Friday, April 20, 2007

Reflections from the I3M Meeting

I have now had three days to reflect on the I3M symposium. The symposium was exciting and stimulating. I gained a lot from the informal discussions with an eclectic group of executives. There were executives who asked me pointed questions which helped me refine my thinking. Some others asked me to share more detailed accounts of case findings. Yet, others asked if they could help out in future research. What was most interesting is the fact that no two executives asked me the same question. This is probably the first time this has ever happened. Each executive shared questions from their vantage point, and the audience was truly diverse. Here are a few key themes that kept emerging from various discussions:

1. Balancing risks and rewards in innovation – how should organizations manage a portfolio of ideas so as to gain maximum returns. Moreover, how should an organization fund innovative ideas? The possibility of using real-options as a framework was brought up several times.

2. Measuring the innovation process – how do we measure the performance of the innovation process, do we measure the process or the output, do we use qualitative or quantitative methods, do we measure using the unit of analysis of a firm, unit, or group…the answer, we use a combination of metrics and personalize metrics for different problems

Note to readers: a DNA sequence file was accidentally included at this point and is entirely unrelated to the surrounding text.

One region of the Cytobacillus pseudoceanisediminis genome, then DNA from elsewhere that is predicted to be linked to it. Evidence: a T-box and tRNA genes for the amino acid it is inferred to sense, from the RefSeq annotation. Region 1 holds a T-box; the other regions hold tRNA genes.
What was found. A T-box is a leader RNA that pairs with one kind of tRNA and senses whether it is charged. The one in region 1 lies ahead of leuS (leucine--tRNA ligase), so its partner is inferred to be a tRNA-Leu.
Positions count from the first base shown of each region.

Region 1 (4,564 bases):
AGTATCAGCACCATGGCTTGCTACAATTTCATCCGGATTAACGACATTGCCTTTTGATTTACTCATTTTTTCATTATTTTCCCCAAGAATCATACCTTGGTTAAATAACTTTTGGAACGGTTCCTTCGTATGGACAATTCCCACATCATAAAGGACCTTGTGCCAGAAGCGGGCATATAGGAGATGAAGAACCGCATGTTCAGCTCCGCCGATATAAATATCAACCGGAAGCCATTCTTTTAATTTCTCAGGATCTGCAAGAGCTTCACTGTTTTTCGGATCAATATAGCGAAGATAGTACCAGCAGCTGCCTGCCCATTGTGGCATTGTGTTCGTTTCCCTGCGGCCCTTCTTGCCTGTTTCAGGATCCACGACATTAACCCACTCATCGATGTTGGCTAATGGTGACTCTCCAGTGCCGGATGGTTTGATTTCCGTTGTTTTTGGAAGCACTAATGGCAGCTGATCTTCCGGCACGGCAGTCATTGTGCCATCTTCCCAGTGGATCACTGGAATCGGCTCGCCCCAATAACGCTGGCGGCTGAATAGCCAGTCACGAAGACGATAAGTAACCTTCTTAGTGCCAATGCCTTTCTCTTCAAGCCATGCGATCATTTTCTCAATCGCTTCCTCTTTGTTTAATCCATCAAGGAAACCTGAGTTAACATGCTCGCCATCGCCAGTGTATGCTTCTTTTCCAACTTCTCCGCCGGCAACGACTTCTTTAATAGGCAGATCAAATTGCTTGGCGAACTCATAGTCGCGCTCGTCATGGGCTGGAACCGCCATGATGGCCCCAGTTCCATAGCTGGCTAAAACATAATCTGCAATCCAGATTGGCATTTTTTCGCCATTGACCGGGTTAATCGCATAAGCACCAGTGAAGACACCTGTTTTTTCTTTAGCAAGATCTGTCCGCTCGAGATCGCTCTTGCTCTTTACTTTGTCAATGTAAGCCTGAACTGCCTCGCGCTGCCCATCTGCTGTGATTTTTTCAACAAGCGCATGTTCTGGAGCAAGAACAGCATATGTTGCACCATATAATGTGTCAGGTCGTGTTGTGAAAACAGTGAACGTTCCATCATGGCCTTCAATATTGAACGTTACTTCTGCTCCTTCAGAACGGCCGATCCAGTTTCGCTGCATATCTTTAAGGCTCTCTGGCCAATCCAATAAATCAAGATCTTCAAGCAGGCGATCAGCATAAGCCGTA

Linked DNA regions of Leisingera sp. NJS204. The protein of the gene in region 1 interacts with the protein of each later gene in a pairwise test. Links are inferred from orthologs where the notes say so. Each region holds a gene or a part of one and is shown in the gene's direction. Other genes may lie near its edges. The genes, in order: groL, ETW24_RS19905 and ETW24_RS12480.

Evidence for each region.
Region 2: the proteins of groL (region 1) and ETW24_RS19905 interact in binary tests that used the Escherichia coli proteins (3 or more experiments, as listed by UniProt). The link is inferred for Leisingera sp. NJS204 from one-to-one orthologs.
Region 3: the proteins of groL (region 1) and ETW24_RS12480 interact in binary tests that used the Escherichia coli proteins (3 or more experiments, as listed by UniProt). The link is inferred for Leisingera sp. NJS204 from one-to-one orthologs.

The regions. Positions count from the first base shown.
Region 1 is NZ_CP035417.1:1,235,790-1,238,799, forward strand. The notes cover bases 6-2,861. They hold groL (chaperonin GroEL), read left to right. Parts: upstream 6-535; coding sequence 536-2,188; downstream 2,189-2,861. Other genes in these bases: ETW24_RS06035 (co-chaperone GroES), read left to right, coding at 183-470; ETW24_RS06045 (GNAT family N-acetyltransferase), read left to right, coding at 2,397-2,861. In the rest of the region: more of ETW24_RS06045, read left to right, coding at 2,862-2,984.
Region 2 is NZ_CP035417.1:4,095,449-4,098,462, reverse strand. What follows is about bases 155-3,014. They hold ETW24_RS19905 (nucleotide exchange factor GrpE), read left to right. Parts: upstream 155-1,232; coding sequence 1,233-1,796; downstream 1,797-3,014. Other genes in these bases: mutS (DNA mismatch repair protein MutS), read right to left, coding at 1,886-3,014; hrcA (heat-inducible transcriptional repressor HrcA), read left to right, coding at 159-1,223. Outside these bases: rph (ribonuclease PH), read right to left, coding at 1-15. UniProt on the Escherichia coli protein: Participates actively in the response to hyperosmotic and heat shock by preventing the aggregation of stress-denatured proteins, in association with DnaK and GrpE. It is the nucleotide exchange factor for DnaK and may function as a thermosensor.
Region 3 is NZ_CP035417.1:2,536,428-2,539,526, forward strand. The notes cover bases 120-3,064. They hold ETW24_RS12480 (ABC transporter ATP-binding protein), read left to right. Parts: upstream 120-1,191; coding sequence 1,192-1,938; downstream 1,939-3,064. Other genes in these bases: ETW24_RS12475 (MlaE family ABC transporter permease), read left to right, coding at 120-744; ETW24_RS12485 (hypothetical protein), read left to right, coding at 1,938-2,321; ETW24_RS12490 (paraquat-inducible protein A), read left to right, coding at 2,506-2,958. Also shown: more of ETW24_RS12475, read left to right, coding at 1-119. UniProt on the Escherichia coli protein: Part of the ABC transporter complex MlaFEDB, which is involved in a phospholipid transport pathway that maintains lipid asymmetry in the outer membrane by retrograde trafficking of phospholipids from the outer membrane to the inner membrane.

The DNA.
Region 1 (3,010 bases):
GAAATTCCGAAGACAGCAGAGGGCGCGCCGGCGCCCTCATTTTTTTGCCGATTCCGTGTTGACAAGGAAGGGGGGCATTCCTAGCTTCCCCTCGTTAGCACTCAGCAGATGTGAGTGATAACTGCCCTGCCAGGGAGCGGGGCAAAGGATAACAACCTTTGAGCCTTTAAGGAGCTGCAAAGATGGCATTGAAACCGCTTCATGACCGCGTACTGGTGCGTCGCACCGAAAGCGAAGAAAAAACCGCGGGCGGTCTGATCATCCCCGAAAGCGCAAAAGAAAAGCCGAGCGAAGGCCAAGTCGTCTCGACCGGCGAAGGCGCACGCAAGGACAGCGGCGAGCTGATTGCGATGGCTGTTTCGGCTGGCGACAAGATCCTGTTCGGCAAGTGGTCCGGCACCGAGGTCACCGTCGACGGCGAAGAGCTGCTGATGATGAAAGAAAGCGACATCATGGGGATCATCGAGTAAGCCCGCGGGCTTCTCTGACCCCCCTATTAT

3. The difference between large (public) and small (private) firms in terms of their innovation capabilities…are there differences, are there differences in the diversity of ideas they pursue, etc

4. The role of culture in innovation…my thoughts on this was that culture is determined by innovation capacities and not the other way. Too often, we use (organizational) culture too loosely and inappropriately. Yes, having the right culture is important, but creating the culture for innovation is also important.

5. How does legal oversight and regulations impact innovation…A lively discussion on this topic took place…my answer, laws are meant to be broken and they are always a step behind…being innovative helps you be ahead of the laws and find creative, and legal, ways to get your work done…Not the most politically correct response, but my opinion…

Overall, exciting day and I thank all those who attended…it was good fun…Cheers!

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